This is a very interesting, readable book about the social behaviors of children. If you are a parent or teacher, or if you work with children as a den mother, advisor, or leader, you definitely need to read this book in order to understand the underlying meanings of social behaviors among children. Find out the feelings that are REALLY going on under the surface interactions of your class or group of kids. There is a LOT going on, and there is much you can do to model kindness, inclusion, and friendship for those children in your care. ( )
  Epiphany-OviedoELCA | Aug 10, 2014 |
great insight into children's social lives. ( )
  SunriseMom | Jun 7, 2013 |
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Author nameRoleType of authorWork?Status
Michael Thompsonprimary authorall editionsconfirmed
Grace, Catherine O'Neillmain authorall editionsconfirmed
Cohen, Lawrence J.secondary authorall editionsconfirmed
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Amazon.com Product Description (ISBN 034544289X, Paperback)

Friends broaden our children’s horizons, share their joys and secrets, and accompany them on their journeys into ever wider worlds. But friends can also gossip and betray, tease and exclude. Children can cause untold suffering, not only for their peers but for parents as well. In this wise and insightful book, psychologist Michael Thompson, Ph.D., and children’s book author Catherine O’Neill Grace, illuminate the crucial and often hidden role that friendship plays in the lives of children from birth through adolescence.

Drawing on fascinating new research as well as their own extensive experience in schools, Thompson and Grace demonstrate that children’s friendships begin early–in infancy–and run exceptionally deep in intensity and loyalty. As children grow, their friendships become more complex and layered but also more emotionally fraught, marked by both extraordinary intimacy and bewildering cruelty. As parents, we watch, and often live through vicariously, the tumult that our children experience as they encounter the “cool” crowd, shifting alliances, bullies, and disloyal best friends.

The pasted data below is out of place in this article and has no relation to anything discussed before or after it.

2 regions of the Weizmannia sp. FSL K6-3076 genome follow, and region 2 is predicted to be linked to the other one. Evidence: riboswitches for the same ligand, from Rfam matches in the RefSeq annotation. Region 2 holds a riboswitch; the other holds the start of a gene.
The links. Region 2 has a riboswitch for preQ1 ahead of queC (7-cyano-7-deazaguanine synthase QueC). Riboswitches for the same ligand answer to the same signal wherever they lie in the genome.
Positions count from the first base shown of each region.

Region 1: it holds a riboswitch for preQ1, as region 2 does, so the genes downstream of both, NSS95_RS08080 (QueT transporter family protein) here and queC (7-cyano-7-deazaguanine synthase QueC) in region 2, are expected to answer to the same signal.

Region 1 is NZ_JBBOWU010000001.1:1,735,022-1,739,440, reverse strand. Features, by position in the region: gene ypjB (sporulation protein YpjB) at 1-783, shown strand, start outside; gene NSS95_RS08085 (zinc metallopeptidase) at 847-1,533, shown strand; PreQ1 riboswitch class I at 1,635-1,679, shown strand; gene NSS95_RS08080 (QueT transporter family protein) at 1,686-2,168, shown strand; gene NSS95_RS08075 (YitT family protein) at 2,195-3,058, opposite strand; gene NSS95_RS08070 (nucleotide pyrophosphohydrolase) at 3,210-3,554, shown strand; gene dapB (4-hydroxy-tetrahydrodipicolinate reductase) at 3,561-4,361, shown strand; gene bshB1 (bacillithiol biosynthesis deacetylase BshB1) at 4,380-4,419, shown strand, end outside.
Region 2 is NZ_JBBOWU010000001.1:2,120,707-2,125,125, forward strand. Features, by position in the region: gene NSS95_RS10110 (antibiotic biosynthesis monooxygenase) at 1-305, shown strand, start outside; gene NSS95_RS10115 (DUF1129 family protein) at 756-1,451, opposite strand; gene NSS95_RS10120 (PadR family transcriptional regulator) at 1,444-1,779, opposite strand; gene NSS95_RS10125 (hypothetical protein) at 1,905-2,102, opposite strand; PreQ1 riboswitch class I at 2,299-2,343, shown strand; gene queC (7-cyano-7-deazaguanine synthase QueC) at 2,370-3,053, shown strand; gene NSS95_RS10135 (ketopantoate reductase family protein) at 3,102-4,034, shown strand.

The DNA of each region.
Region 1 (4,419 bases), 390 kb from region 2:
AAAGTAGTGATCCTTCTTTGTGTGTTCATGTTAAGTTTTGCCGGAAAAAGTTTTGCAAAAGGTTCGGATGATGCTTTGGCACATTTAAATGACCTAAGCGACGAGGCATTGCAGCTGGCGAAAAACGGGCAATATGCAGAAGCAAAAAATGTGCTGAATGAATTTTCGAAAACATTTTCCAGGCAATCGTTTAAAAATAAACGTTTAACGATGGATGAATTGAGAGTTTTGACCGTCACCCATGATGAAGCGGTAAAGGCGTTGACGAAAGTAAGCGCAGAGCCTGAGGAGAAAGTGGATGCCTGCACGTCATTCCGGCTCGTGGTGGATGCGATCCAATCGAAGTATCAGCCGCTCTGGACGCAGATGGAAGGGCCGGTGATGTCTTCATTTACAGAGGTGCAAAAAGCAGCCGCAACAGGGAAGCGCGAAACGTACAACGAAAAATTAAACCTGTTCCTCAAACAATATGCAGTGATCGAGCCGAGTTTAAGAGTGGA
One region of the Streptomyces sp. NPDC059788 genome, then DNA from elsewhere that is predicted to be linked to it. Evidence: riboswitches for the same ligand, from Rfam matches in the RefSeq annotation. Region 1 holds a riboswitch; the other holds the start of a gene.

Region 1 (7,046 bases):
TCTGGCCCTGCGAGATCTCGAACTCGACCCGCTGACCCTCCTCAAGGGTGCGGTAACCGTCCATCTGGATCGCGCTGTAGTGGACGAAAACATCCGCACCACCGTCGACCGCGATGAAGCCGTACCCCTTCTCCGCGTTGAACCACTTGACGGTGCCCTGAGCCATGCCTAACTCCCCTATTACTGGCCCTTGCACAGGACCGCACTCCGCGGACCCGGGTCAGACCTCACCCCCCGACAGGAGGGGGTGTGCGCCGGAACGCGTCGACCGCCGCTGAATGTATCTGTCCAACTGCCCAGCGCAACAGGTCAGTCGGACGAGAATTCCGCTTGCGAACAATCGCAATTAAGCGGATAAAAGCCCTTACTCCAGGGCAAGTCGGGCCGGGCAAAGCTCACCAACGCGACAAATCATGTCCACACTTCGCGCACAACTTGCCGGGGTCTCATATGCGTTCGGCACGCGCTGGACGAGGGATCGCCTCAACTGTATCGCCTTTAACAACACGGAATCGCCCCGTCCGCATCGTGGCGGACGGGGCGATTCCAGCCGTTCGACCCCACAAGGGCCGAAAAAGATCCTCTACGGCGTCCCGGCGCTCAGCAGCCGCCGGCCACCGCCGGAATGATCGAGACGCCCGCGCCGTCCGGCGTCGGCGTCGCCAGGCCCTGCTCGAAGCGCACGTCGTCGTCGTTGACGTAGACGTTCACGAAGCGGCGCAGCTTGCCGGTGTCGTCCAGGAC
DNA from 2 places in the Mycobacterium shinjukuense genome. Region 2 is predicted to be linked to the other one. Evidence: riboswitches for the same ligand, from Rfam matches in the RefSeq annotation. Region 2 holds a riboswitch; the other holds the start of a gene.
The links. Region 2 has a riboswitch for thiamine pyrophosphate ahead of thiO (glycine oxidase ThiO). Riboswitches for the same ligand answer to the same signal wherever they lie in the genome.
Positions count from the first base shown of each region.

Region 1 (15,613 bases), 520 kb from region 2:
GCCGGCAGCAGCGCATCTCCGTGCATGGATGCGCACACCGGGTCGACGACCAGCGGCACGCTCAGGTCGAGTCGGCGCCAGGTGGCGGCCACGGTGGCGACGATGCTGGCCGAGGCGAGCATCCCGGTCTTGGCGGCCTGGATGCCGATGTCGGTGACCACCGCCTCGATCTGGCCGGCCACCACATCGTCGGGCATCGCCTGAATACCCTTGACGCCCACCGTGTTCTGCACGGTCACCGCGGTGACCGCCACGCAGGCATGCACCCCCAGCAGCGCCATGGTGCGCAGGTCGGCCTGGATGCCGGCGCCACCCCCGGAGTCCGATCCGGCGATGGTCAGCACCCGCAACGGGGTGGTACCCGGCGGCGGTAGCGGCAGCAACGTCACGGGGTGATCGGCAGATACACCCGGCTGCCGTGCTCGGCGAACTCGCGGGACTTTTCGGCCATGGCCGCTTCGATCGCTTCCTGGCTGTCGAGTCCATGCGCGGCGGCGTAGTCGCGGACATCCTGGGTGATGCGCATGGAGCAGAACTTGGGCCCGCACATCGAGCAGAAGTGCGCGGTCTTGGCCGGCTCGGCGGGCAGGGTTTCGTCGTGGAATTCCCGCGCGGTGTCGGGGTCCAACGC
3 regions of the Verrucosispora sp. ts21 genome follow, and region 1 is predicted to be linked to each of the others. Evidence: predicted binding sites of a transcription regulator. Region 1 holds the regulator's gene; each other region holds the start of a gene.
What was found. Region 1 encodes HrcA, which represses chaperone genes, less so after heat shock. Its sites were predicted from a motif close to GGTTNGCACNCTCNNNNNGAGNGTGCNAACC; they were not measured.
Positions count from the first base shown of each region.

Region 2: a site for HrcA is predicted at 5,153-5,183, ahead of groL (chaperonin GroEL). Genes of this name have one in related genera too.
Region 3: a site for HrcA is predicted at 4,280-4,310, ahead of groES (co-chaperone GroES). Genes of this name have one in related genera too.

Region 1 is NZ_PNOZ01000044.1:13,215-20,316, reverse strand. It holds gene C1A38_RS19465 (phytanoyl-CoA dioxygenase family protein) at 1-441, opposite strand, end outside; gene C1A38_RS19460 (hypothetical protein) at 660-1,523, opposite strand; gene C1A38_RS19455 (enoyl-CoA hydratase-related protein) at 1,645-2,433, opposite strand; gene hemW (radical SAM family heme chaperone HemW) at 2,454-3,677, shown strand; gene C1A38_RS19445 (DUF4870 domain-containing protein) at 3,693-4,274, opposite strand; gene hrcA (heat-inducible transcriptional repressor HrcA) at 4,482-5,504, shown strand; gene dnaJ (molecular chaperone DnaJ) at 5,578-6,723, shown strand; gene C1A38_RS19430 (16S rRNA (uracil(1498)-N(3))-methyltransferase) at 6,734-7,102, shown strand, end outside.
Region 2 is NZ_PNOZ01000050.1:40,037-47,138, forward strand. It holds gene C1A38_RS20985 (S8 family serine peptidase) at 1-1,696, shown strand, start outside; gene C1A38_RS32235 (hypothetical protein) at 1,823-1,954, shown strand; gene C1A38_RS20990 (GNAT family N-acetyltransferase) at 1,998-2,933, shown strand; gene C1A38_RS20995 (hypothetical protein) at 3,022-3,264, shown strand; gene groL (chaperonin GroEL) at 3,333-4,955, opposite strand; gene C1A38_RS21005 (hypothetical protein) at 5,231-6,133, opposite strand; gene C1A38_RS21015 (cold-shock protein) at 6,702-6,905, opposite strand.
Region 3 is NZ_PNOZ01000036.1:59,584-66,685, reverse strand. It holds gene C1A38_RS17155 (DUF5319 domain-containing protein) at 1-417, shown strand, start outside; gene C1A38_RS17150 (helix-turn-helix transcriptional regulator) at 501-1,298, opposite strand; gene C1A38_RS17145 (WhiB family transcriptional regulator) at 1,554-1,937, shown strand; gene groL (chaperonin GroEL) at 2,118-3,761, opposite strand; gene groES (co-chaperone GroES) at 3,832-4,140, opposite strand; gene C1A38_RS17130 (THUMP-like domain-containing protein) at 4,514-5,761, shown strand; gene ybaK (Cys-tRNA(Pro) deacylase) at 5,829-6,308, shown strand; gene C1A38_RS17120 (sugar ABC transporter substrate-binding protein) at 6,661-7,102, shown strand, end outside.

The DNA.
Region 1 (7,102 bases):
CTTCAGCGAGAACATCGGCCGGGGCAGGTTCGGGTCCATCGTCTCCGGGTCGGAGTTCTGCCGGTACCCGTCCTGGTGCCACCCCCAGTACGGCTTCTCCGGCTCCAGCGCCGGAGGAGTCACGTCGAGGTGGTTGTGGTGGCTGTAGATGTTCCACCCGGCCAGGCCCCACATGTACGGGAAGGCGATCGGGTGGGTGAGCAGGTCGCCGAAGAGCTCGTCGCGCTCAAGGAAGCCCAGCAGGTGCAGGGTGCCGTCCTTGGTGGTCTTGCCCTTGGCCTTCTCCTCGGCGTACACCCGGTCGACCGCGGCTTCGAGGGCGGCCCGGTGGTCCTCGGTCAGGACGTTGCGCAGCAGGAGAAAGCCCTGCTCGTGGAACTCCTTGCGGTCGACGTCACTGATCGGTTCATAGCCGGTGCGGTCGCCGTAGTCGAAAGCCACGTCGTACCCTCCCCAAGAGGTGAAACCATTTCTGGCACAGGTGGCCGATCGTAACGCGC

Best Friends, Worst Enemies brings to life the drama of childhood relationships, guiding parents to a deeper understanding of the motives and meanings of social behavior. Here you will find penetrating discussions of the difference between friendship and popularity, how boys and girls deal in unique ways with intimacy and commitment, whether all kids need a best friend, why cliques form and what you can do about them.

Filled with anecdotes that ring amazingly true to life, Best Friends, Worst Enemies probes the magic and the heartbreak that all children experience with their friends. Parents, teachers, counselors–indeed anyone who cares about children–will find this an eye-opening and wonderfully affirming book.

From the Hardcover edition.

(retrieved from Amazon Thu, 12 Mar 2015 18:13:48 -0400)

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Examines childhood friendship and the motivations behind children's social behavior, discussing cliques, bullies, best friends, intimacy and commitment differences in boys and girls, and other related topics.